Meanwhile, the Big Ten reportedly got to work on a 2021 plan Wednesday. Purdue coach Jeff Brohm submitted his own plan Thursday morning that starts in late February and accommodates a shortened fall season that would start in October. Day was looking for a plan that started the first week of January — with training camp in December — and allows for a regular fall season to be played.
Having time between a 2021 spring and fall season would be critical, an ex-Husker football coach said Wednesday, to making any kind of plan work. And Mike Riley would know.
Nebraska Gov. Pete Ricketts said Thursday he supports Carter and Green’s position that the university should stay in the Big Ten.
“I support them 100%,” Ricketts said. “The Big Ten has been great for the University of Nebraska, and obviously there’s a lot of considerations that go into this.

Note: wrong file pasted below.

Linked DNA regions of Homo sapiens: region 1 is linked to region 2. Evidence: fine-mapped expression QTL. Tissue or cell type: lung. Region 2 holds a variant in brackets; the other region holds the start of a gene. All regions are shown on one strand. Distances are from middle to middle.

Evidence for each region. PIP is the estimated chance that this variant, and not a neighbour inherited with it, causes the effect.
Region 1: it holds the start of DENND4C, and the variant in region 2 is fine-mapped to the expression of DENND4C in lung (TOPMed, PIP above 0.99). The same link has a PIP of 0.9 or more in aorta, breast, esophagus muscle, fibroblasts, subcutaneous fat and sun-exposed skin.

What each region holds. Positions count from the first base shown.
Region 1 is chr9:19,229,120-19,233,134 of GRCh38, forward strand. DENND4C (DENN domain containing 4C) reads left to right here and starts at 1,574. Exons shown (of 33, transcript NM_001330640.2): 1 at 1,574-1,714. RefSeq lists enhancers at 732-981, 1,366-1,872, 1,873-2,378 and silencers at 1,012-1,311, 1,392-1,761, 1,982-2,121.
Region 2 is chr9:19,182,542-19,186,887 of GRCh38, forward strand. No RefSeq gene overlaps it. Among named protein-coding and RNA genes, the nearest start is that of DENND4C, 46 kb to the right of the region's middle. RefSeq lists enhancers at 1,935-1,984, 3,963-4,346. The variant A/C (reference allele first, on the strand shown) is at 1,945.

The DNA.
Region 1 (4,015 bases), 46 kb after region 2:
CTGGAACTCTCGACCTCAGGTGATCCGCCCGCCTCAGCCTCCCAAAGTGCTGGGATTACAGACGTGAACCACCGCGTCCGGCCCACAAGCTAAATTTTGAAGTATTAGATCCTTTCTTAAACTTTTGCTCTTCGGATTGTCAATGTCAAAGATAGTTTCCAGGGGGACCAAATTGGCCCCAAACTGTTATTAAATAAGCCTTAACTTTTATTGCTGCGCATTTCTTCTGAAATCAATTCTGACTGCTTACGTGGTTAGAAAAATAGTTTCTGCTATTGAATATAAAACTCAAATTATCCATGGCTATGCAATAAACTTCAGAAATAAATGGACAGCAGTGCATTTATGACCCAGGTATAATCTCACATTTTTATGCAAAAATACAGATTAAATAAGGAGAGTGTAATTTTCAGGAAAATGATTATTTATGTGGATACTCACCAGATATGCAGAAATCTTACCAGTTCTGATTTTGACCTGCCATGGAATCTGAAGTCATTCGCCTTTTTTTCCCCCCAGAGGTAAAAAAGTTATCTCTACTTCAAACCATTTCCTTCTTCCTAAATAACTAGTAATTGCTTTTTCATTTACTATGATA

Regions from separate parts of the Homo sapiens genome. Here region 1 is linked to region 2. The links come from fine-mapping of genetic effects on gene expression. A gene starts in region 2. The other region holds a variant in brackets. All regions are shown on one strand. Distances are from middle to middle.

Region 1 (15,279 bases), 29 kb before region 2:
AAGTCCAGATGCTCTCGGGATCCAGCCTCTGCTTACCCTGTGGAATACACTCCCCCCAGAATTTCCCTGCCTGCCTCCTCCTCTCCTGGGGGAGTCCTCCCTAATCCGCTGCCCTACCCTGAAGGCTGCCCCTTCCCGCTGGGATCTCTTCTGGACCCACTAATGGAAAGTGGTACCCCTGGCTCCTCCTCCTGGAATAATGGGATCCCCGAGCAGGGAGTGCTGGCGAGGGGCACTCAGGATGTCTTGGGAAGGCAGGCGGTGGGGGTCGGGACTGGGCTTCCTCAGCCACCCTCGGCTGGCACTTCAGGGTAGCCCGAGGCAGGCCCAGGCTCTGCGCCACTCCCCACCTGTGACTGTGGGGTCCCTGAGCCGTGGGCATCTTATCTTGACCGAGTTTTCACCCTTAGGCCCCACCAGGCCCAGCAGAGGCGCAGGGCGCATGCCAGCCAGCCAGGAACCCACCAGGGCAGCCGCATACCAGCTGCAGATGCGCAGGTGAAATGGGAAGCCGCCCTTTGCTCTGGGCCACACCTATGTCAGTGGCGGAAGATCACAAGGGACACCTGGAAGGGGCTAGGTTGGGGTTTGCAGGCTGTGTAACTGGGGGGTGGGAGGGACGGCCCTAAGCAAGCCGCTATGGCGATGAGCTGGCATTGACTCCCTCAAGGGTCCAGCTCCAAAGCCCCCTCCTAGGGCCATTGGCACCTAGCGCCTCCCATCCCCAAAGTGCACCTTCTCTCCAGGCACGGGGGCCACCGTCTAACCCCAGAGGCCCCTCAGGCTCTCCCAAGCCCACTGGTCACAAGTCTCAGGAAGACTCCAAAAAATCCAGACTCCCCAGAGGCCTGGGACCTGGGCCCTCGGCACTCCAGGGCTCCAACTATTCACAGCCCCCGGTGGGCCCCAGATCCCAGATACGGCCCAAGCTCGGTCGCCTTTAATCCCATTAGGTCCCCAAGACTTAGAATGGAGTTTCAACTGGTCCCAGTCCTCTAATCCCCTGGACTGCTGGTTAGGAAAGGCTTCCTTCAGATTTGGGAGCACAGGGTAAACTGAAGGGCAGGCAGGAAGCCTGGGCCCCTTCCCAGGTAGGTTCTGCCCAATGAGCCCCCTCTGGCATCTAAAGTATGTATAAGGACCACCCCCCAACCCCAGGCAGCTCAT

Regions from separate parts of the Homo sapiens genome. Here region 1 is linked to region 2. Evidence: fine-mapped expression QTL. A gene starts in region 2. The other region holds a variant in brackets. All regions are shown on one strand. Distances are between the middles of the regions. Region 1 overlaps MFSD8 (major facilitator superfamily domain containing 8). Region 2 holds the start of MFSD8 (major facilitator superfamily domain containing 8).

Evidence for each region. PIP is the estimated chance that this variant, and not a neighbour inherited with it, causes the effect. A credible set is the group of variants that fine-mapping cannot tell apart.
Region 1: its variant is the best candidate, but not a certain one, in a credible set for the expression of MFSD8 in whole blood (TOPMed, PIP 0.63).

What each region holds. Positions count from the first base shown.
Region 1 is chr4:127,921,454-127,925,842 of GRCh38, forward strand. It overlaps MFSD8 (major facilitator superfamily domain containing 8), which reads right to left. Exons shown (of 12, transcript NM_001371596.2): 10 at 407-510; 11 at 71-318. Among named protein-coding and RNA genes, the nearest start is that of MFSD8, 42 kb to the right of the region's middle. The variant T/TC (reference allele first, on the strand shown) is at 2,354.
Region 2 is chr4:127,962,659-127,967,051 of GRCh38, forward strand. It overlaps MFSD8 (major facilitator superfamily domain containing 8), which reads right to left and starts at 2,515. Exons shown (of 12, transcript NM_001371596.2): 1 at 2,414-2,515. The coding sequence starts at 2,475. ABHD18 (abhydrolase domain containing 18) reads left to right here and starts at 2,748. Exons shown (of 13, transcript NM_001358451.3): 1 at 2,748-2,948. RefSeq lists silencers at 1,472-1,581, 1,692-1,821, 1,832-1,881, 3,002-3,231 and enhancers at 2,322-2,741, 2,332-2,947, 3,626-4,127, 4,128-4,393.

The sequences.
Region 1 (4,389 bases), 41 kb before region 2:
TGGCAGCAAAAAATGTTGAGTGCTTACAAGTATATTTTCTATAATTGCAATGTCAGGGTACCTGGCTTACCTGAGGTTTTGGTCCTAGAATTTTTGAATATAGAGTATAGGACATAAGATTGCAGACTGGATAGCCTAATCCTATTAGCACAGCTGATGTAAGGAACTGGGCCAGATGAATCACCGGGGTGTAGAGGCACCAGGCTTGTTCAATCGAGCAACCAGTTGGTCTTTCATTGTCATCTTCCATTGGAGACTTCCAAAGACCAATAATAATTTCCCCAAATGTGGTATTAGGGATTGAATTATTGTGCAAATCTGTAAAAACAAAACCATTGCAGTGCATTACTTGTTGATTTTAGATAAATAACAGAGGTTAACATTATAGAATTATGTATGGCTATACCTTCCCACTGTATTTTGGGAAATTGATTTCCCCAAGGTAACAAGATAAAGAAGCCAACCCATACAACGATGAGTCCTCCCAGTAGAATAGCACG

“I know that fans would like to see football games. So would I. The Big Ten has made the decision they’re not going to do football games.”
Thursday afternoon, NU sent to season ticket holders a one-week extension on a questionnaire related to season ticket rollovers.
“The Big Ten has postponed all athletic events for the Fall 2020, including football,” the email read in part. Nebraska also told season ticket holders in the email that it will “reach out for additional feedback when we have more details about a possible spring season.”
Moos said the financial hit to Nebraska athletics — should no football season be played — was $100 million. His senior administrators were in a conference room as he spoke trying to figure out how to deal with the deficit, although some income may be recouped if league football is played in the winter.
Nebraska’s concern for the financial health of its athletic department, coupled with knowing the local Lincoln economy may take a $300 million hit, came out in Frost’s passionate Monday speech imploring the Big Ten not to cancel its fall sports so quickly.
“How he has handled this, and what his priorities have been, is what he’s all about,” Moos said. “I watched him, listened to that, and never have I ever been in doubt that he’s the right guy leading this football program.”